Bei jedem klugen Wort von Sokrates ruft Xanthippe zynisch: Quatsch! Dabei grüßt die Quellnixe freundlich am Bach. Verflixt öde …
12
Bei jedem klugen Wort von Sokrates ruft Xanthippe zynisch: Quatsch! Dabei grüßt die Quellnixe freundlich am Bach. Verflixt öde …
120
Bei jedem klugen Wort von Sokrates ruft Xanthippe zynisch: Quatsch! Dabei grüßt die Quellnixe freundlich am Bach. Verflixt öde …
70
Bei jedem klugen Wort von Sokrates ruft Xanthippe zynisch: Quatsch! Dabei grüßt die Quellnixe freundlich am Bach. Verflixt öde …
40
Bei jedem klugen Wort von Sokrates ruft Xanthippe zynisch: Quatsch! Dabei grüßt die Quellnixe freundlich am Bach. Verflixt öde …
25
Bei jedem klugen Wort von Sokrates ruft Xanthippe zynisch: Quatsch! Dabei grüßt die Quellnixe freundlich am Bach. Verflixt öde …
18
Bei jedem klugen Wort von Sokrates ruft Xanthippe zynisch: Quatsch! Dabei grüßt die Quellnixe freundlich am Bach. Verflixt öde …
12
Bei jedem klugen Wort von Sokrates ruft Xanthippe zynisch: Quatsch! Dabei grüßt die Quellnixe freundlich am Bach. Verflixt öde …

Linotype Didot supports 113 different languages such as Spanish, English, Portuguese, German and French in Latin scripts. (Please note that not all languages are available for all formats.)

View all 113 languages

Wienerbrød
Birinç
Leitão à Bairrada
Köttbullar
Poronkäristys
Tambëloriz
Surströmming

Languages

Please note that not all languages are available for all formats.

Common Languages

  • Spanish
  • English
  • Portuguese
  • German
  • French

Latin

  • A
  • Afrikaans
  • Albanian
  • Aragonese
  • Arumanian
  • Arvanitika (Latin)
  • Asturian
  • B
  • Baraba Tatar
  • Basque
  • Bats (Latin)
  • Belarusian (Latin)
  • Bislama
  • Bosnian (Latin)
  • Breton
  • C
  • Catalan
  • Chamorro
  • Chichewa
  • Cook Islands Maori
  • Crimean Tatar (Latin)
  • Croatian
  • Czech
  • D
  • Danish
  • Dutch
  • E
  • English
  • Esperanto
  • Estonian
  • F
  • Faroese
  • Finnish
  • Franco-Provencal
  • French
  • Frisian
  • Frisian, East
  • Frisian, North
  • Frisian, West
  • Friulian
  • G
  • Gagauz (Latin)
  • Galician
  • German
  • Greenlandic
  • Greenlandic (pre-1973)
  • H
  • Hawaiian
  • Hungarian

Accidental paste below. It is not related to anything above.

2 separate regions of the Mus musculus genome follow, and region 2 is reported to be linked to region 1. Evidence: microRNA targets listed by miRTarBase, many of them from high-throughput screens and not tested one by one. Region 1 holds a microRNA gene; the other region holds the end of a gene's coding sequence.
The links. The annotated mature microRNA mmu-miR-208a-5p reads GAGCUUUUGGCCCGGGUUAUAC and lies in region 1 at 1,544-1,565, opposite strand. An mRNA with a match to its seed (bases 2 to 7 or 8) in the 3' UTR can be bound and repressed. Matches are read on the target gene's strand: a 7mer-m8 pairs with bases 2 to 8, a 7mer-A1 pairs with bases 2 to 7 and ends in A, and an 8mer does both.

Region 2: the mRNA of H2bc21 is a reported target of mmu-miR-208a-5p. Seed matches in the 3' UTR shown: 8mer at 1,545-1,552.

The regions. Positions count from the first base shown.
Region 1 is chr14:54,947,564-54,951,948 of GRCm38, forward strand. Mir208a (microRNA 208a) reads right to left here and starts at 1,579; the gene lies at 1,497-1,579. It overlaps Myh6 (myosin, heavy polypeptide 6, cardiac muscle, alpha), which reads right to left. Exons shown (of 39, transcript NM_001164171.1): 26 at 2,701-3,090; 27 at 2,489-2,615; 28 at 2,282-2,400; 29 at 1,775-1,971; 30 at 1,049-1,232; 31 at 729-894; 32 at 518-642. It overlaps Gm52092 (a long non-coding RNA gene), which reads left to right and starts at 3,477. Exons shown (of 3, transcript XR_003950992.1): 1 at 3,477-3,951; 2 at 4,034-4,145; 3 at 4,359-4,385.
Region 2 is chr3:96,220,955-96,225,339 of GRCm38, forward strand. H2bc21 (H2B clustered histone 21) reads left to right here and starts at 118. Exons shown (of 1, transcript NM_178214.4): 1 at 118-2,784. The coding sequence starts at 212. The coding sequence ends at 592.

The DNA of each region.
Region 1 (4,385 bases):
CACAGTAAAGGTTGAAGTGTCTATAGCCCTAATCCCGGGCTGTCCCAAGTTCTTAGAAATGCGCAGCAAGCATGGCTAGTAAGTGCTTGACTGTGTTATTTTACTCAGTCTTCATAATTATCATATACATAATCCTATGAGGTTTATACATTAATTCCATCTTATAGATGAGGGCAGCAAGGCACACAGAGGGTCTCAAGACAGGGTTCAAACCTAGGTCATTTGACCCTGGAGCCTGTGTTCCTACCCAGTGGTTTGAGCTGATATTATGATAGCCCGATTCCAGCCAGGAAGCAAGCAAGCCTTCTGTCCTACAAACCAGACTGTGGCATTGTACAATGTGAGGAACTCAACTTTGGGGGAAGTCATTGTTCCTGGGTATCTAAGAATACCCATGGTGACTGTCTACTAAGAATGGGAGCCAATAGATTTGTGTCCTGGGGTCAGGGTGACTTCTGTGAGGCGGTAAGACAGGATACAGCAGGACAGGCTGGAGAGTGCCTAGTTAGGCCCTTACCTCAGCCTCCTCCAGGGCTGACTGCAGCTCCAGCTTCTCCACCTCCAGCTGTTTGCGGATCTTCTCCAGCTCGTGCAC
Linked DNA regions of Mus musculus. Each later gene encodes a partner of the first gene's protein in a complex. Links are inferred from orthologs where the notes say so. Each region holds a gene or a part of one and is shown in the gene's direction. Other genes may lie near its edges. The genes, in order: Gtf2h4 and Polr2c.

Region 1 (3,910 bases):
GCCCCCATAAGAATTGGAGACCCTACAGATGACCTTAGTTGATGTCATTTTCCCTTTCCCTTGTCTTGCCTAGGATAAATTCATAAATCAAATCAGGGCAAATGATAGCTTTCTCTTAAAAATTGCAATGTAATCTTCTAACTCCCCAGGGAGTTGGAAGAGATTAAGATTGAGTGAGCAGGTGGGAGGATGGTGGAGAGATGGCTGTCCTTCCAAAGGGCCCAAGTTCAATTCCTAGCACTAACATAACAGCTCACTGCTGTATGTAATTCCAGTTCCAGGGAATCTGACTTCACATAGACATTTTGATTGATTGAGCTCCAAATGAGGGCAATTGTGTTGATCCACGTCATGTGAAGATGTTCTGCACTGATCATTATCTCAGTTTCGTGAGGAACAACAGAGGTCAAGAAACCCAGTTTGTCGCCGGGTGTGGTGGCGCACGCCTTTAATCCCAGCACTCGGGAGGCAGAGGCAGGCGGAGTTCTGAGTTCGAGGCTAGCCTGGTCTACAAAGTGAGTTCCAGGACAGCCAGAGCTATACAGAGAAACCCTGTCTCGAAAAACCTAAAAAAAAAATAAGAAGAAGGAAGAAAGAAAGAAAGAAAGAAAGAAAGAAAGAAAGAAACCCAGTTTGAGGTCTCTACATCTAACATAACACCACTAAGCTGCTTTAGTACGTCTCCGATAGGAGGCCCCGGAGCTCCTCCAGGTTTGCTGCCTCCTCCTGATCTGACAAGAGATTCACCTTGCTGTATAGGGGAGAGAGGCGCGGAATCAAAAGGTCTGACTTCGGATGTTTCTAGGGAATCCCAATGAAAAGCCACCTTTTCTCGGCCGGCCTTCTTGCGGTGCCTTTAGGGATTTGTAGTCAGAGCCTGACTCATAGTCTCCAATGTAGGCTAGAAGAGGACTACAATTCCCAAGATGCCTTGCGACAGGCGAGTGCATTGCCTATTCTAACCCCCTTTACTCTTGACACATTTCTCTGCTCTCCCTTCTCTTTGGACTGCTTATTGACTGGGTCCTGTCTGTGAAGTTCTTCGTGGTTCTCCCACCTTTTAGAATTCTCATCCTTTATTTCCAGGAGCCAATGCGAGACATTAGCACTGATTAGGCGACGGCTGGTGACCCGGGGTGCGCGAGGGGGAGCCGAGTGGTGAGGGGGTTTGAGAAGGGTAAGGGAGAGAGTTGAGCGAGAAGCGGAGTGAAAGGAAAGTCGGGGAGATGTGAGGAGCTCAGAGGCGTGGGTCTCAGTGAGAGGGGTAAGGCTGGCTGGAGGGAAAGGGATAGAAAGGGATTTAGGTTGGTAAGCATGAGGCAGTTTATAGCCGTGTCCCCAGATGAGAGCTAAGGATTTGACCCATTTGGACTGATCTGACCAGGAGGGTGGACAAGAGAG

• I
  • Icelandic
  • Indonesian
  • Interlingua
  • Irish
  • Istro-Romanian
  • Italian
  • J
  • Juhuri (Latin)
  • K
  • Karaim (Latin)
  • Kashubian
  • Kazan Tatar (Latin)
  • Kurdish (Latin)
  • Kurmanji
  • L
  • Ladin
  • Ladino (Latin)
  • Latin
  • Latvian
  • Lithuanian
  • Low German
  • Luxembourgian
  • M
  • Malagasy
  • Malay (Latin)
  • Maltese
  • Manx Gaelic
  • Maori
  • Marshallese
  • Moldavian (Latin)
  • N
  • Norwegian, Bokmål
  • Norwegian, Nynorsk
  • O
  • Occitan
  • P
  • Pilipino (Tagalog)
  • Polish
  • Portuguese
  • Portunhol
  • R
  • Rhaeto-Romance
  • Romani (Latin)
  • Romanian
  • Romansch
  • S
  • Sami, Inari
  • Sami, Lule
  • Sami, Northern
  • Sami, Southern
  • Sami, Ume
  • Samoan
  • Sardinian
  • Scottish Gaelic
  • Serbian (Latin)
  • Slovak
  • Slovenian
  • Somali
  • Sorbian, Lower
  • Sorbian, Upper
  • Sotho, Northern
  • Sotho, Southern
  • Spanish
  • Swedish
  • T
  • Tahitian
  • Tongan
  • Tsakhur (Latin)
  • Tsez (Latin)
  • Tsonga
  • Tswana
  • Turkish
  • U
  • Ubykh
  • V
  • Vepsian
  • Våmhusmål
  • W
  • Walloon
  • Welsh
  • Wolof
  • X
  • Xhosa
  • Y
  • Yapese
  • Z
  • Zulu
  • Ä
  • Älvdalska
Lining Figures
167 167
Oldstyle Figures
167 167
Proportional Figures
167 167
Subscript
167 167
Superscript
167 167
Tabular Figures
167 167
Fractions
135/167 135/167
Replaces figures separated by a slash with 'common' (diagonal) fractions.
Small Capitals From Capitals
CAPS CAPS
Small Capitals
Small Small
Case-Sensitive Forms
(H-o) (H-o)
Shifts punctuation up to a position that works better with all-caps text.
Standard Ligatures
flfi flfi
Replaces a sequence of glyphs with a ligature. Active by default.
Ordinals
1a2o 1a2o
Replaces characters with ordinal forms for use after figures.
Fashion is not beautiful, neither is it ugly. Why should it be either? Fashion is Fashion.
— Anna Wintour
Punctuation
Uppercase
Lowercase
Modifiers
Ligatures
Currency
Symbols
Decimal
Other
Mathematical Operators
Superscripts and Subscripts
Number Forms
Miscellaneous
Letterlike
Geometric Shapes
Lowercase
Uppercase
Uppercase
Lowercase
Linotype Didot has 6 Styles